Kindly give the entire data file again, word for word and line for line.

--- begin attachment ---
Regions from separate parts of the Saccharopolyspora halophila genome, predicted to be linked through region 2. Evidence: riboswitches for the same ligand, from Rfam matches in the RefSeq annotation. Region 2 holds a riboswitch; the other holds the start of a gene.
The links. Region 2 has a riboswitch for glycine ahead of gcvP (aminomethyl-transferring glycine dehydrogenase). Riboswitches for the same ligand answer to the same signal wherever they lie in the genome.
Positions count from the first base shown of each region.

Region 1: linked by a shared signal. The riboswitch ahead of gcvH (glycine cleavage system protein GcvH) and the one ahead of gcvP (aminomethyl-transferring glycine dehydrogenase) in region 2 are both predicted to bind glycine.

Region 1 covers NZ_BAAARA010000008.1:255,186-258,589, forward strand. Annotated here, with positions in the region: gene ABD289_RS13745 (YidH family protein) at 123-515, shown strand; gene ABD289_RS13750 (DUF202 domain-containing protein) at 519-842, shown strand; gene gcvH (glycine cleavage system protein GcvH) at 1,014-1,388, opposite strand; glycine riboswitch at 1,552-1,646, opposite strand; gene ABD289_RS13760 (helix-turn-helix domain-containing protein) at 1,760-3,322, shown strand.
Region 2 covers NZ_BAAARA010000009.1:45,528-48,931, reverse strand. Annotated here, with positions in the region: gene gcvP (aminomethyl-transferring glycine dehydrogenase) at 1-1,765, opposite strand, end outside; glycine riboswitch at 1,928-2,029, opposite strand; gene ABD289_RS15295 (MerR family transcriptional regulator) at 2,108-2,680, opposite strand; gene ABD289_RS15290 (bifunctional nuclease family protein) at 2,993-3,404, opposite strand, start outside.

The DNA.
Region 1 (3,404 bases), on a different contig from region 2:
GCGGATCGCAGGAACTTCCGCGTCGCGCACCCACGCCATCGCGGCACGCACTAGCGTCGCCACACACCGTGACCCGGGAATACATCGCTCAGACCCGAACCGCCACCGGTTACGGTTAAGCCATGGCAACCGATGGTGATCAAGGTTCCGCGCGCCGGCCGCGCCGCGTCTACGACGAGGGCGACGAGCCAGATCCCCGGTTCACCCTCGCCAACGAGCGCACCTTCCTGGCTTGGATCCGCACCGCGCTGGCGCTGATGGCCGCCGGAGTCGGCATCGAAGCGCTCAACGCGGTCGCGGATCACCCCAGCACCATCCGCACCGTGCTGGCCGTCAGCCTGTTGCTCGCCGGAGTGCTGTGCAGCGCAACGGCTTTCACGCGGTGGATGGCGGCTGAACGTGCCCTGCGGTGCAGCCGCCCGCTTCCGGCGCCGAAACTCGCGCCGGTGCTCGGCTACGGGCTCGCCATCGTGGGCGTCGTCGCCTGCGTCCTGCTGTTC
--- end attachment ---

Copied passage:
Regions from separate parts of the Saccharopolyspora halophila genome, predicted to be linked through region 2. Evidence: riboswitches for the same ligand, from Rfam matches in the RefSeq annotation. Region 2 holds a riboswitch; the other holds the start of a gene.
The links. Region 2 has a riboswitch for glycine ahead of gcvP (aminomethyl-transferring glycine dehydrogenase). Riboswitches for the same ligand answer to the same signal wherever they lie in the genome.
Positions count from the first base shown of each region.

Region 1: linked by a shared signal. The riboswitch ahead of gcvH (glycine cleavage system protein GcvH) and the one ahead of gcvP (aminomethyl-transferring glycine dehydrogenase) in region 2 are both predicted to bind glycine.

Region 1 covers NZ_BAAARA010000008.1:255,186-258,589, forward strand. Annotated here, with positions in the region: gene ABD289_RS13745 (YidH family protein) at 123-515, shown strand; gene ABD289_RS13750 (DUF202 domain-containing protein) at 519-842, shown strand; gene gcvH (glycine cleavage system protein GcvH) at 1,014-1,388, opposite strand; glycine riboswitch at 1,552-1,646, opposite strand; gene ABD289_RS13760 (helix-turn-helix domain-containing protein) at 1,760-3,322, shown strand.
Region 2 covers NZ_BAAARA010000009.1:45,528-48,931, reverse strand. Annotated here, with positions in the region: gene gcvP (aminomethyl-transferring glycine dehydrogenase) at 1-1,765, opposite strand, end outside; glycine riboswitch at 1,928-2,029, opposite strand; gene ABD289_RS15295 (MerR family transcriptional regulator) at 2,108-2,680, opposite strand; gene ABD289_RS15290 (bifunctional nuclease family protein) at 2,993-3,404, opposite strand, start outside.

The DNA.
Region 1 (3,404 bases), on a different contig from region 2:
GCGGATCGCAGGAACTTCCGCGTCGCGCACCCACGCCATCGCGGCACGCACTAGCGTCGCCACACACCGTGACCCGGGAATACATCGCTCAGACCCGAACCGCCACCGGTTACGGTTAAGCCATGGCAACCGATGGTGATCAAGGTTCCGCGCGCCGGCCGCGCCGCGTCTACGACGAGGGCGACGAGCCAGATCCCCGGTTCACCCTCGCCAACGAGCGCACCTTCCTGGCTTGGATCCGCACCGCGCTGGCGCTGATGGCCGCCGGAGTCGGCATCGAAGCGCTCAACGCGGTCGCGGATCACCCCAGCACCATCCGCACCGTGCTGGCCGTCAGCCTGTTGCTCGCCGGAGTGCTGTGCAGCGCAACGGCTTTCACGCGGTGGATGGCGGCTGAACGTGCCCTGCGGTGCAGCCGCCCGCTTCCGGCGCCGAAACTCGCGCCGGTGCTCGGCTACGGGCTCGCCATCGTGGGCGTCGTCGCCTGCGTCCTGCTGTTC